Vargas credits a meeting with Mike Davis, director of brand strategy for JR Motorsports and co-host with Dale Earnhardt Jr. on the Dale Jr. Download, with helping him push through after the 2018 season.
“His piece of advice to me, be present, have your gear and never stop working,” Vargas said of what Davis told him in their meeting.
Vargas has kept following his dream. Now he has a ride for six races thanks to social media.
4. A fan’s last ride
For nearly 20 years, Kenneth Chase took grandson Brendon Harmon to NASCAR races at New Hampshire Motor Speedway.
They’d travel from Chase’s home in Sebago, Maine and camp with friends and family. Sometimes the group was so large, they’d need a second camper to accommodate everyone.
The trips started when Harmon was about 5 years old. They continued when Chase, known as Pa to his grandchildren, was found to have prostrate cancer.
As his grandfather went through treatments in 2012, Harmon decided he wanted to take him to the Daytona 500.
Harmon worked two jobs and saved more than $3,000 so he could take his grandparents and mom to the 2013 Daytona 500. He paid for the plane tickets, race tickets and hotel.
Chase later got colon cancer. Doctors removed the tumor. The cancer returned. They did another surgery. The cancer came back and spread.
“He’s what I aspire to be some day,” Harmon said of Chase. “I really hope my future grandkids think of me the way I think of him.”
Harmon has found a way to honor his grandfather. The NASCAR Foundation and Martin Truex Jr. Foundation partnered for the Nominate a Cancer Hero program. The program auctions off space on a NASCAR Truck or car to put a person’s name for this weekend’s Las Vegas races. More than 40 drivers are participating. The program raised about $100,000.
Harmon found out about the auction shortly before it closed. He didn’t have enough money to provide a winning bid but asked friends for help and they rallied to provide the winning bid of about $2,800 to have Chase’s name on Alex Bowman’s car Sunday at Las Vegas.
Chase was a Dale Earnhardt fan. He switched to Hendrick Motorsports drivers Jeff Gordon and Jimmie Johnson after Earnhardt’s death. Chase remained a Hendrick fan after that, so putting his name on a Hendrick car was perfect for Harmon.
“He gets to go fast one more time,” Harmon told NBC Sports. “He gets to feel the race car one more time and hear the race car one more time.”
Harmon will gather with family Sunday and have a cookout at his house, serving deer steak and chicken on the grill. He’ll also have ice cream. Chase would eat ice cream, often chocolate, as he watched the races on TV.
Watching Sunday’s race on NBCSN and knowing his grandfather’s name will be on Bowman’s car will be special for Harmon.
“It’s going to kind of be a mixture of tears with joy,” he said.
5. Learn by example
The Xfinity playoffs begin Saturday night at Las Vegas Motor Speedway (7:30 p.m. ET on NBCSN).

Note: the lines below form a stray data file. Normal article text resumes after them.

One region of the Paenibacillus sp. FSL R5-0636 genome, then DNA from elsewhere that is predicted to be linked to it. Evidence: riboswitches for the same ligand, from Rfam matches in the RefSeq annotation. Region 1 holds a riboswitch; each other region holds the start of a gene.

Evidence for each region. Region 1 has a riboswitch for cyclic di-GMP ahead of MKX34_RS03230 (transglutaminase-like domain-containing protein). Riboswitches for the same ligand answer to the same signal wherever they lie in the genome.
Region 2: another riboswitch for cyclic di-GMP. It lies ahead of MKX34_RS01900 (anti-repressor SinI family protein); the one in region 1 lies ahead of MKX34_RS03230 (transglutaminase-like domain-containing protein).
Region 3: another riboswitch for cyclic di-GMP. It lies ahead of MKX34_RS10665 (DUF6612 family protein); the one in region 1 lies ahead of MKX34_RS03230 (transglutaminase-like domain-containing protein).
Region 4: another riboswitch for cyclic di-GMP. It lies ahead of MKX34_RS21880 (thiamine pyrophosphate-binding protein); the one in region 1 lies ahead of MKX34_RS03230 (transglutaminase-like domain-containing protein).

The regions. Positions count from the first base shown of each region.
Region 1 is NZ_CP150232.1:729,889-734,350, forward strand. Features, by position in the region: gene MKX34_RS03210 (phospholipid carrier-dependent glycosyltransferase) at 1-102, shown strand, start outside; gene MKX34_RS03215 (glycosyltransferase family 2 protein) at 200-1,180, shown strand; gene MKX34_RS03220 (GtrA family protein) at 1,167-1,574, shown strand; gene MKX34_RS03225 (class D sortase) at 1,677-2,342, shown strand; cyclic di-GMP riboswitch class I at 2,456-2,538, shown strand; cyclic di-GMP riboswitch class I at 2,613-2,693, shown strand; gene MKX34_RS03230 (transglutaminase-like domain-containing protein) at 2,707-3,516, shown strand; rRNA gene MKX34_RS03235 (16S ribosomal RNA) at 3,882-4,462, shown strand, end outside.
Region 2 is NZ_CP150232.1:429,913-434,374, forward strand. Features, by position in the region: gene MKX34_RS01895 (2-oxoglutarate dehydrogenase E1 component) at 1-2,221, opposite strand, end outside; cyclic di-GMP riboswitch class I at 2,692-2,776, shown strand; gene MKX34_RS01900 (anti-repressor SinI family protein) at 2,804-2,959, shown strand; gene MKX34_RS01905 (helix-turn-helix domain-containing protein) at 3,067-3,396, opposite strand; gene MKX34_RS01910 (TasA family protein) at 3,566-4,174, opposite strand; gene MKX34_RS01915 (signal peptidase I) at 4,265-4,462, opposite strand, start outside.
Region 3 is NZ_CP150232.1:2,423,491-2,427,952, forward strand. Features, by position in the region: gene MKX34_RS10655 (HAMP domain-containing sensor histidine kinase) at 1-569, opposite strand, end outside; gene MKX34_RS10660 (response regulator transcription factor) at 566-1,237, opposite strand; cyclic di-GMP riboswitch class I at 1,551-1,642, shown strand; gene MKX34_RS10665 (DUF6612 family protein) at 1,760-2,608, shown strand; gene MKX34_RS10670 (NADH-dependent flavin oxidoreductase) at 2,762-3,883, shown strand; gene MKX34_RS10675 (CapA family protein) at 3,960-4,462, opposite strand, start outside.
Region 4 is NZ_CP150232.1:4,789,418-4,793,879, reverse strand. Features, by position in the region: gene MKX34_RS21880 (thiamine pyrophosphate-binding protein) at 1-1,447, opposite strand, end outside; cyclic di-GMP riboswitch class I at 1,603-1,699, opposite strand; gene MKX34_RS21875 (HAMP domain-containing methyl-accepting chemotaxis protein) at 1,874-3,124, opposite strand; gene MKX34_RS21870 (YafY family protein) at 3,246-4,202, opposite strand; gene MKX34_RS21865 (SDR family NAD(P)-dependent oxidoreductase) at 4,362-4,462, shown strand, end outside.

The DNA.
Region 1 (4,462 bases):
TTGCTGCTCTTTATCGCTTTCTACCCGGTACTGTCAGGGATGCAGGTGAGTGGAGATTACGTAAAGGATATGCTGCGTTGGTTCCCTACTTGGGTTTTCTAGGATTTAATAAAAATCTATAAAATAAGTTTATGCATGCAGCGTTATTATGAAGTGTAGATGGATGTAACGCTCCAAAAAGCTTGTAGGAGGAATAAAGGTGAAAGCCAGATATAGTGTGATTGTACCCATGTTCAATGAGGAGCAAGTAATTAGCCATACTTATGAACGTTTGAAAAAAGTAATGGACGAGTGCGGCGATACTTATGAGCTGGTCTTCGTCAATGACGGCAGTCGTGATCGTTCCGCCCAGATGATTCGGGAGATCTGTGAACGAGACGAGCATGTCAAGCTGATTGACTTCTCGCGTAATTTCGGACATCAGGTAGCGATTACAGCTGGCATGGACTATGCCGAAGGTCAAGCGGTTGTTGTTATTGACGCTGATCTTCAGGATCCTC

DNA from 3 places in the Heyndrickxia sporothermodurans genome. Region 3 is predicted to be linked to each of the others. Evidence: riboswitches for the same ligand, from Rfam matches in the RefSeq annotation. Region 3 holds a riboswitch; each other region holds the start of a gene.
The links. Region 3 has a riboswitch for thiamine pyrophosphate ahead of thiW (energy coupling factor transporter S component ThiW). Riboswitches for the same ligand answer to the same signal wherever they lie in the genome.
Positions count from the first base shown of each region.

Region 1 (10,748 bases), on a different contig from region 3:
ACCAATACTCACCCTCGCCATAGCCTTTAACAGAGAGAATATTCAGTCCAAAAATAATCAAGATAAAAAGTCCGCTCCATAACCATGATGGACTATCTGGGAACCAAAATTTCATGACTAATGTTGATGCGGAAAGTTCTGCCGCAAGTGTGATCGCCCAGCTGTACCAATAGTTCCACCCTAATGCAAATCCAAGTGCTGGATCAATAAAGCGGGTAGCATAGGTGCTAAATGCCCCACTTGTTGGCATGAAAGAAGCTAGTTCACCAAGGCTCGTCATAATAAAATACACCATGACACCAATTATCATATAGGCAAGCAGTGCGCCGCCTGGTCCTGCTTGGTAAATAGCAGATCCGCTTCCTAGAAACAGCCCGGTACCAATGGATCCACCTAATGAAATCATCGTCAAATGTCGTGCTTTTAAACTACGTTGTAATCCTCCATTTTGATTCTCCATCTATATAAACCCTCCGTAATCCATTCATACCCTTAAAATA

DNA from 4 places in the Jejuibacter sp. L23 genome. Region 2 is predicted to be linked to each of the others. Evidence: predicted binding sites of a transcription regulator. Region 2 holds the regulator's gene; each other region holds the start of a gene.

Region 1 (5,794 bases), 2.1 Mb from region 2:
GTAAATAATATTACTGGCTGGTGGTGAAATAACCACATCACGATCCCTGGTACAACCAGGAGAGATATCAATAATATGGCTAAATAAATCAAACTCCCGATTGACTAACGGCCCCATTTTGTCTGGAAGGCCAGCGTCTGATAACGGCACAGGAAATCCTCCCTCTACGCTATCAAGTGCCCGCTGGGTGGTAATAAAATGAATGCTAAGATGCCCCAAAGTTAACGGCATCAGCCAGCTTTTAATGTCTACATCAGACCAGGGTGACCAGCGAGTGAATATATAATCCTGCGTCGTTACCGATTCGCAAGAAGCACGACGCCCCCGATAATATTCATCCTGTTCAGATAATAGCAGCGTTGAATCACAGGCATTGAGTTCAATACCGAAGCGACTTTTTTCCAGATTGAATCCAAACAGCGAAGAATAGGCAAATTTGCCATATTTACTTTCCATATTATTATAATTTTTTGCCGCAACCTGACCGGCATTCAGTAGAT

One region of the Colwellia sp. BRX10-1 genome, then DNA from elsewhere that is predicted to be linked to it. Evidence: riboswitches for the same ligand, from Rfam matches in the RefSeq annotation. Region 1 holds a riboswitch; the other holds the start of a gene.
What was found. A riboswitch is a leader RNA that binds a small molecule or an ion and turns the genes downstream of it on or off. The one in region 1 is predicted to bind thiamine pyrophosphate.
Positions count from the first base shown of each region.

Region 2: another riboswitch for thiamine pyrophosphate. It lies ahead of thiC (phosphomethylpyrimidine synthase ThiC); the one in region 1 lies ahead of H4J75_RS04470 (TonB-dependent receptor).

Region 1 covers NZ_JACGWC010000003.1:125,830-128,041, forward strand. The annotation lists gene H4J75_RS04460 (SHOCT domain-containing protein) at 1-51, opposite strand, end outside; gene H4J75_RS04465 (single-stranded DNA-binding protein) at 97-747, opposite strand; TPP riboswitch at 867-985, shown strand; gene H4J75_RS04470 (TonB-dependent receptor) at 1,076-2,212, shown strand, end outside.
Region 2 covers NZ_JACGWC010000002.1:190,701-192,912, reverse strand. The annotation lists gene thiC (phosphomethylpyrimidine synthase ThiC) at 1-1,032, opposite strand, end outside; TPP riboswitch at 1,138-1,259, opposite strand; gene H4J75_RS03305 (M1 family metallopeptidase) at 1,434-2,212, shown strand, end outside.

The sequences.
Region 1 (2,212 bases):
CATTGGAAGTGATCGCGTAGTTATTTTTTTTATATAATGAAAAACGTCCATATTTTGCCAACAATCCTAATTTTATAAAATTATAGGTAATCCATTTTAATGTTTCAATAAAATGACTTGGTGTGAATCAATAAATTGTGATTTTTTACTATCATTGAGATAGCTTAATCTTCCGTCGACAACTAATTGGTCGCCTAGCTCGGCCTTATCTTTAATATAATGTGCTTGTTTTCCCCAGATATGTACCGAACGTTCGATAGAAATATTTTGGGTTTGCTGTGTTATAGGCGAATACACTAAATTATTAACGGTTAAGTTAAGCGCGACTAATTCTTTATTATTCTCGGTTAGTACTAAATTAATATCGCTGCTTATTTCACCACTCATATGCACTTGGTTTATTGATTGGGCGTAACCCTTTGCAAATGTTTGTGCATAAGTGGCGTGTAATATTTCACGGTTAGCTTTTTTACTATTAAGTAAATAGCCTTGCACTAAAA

Burton told NBC Sports that one of the areas he’s improved most this season is “using my head and thinking about things.”
He notes his third-place finish at Kansas Speedway was a turning point.
“I think Kansas was probably one of the most fun races I ever lost,” he said. “I was really thinking, how can I beat Austin (Cindric, who finished second to Brandon Jones)? What can I show him to make him do something that I want him to do? (It’s) things I listen to Denny Hamlin talk about and say on his radio. Using the mental side of the game to their advantage. That has been really fun to go to the places where that is a big deal and try to make the most of it.”
The key, Burton said, is having a car that will allow a driver to think as they’re hitting their marks in each corner.
“When that becomes muscle memory, that’s when you free up your brain and you’re able to strategize in your head,” he said. “You’re able to show people lines that you know are going to hurt their tires but it’s fast. Then you run them down on a long run because they have been doing that.”
Who has taught Burton a memorable lesson in such a situation?
“Briscoe does a good job of that, of showing you a different lane and catching you with a different lane and then he has the ability to pass you in a completely different (lane),” Burton said.
Former champion Brad Keselowski views Sunday’s race at Las Vegas Motor Speedway (7 p.m. ET on NBCSN) as the “second most important” to win during the season after the championship race, “because these next two weeks are very difficult to prepare for.”
What’s so difficult about the two races after Las Vegas?
Two-thirds of the Round of 12 are made up of Talladega and the Charlotte Roval: a superspeedway known for its wild multi-car wrecks and a road course that can prove unpredictable.
“The biggest thing I’ve been thinking about is the playoff bonus points and winning in Vegas,” Keselowski said. “The best thing we can do to control our own destiny is to go win Vegas and then Talladega just becomes what it is. It’s the same thing with the Roval, so we’re hopeful to just kind of not have to worry about it that way by scoring a win. If we’re not able to do that, I’d like to get a few more playoff bonus points with stages for those races and that would help a bunch, but, certainly, this round presents a lot of challenges for us.”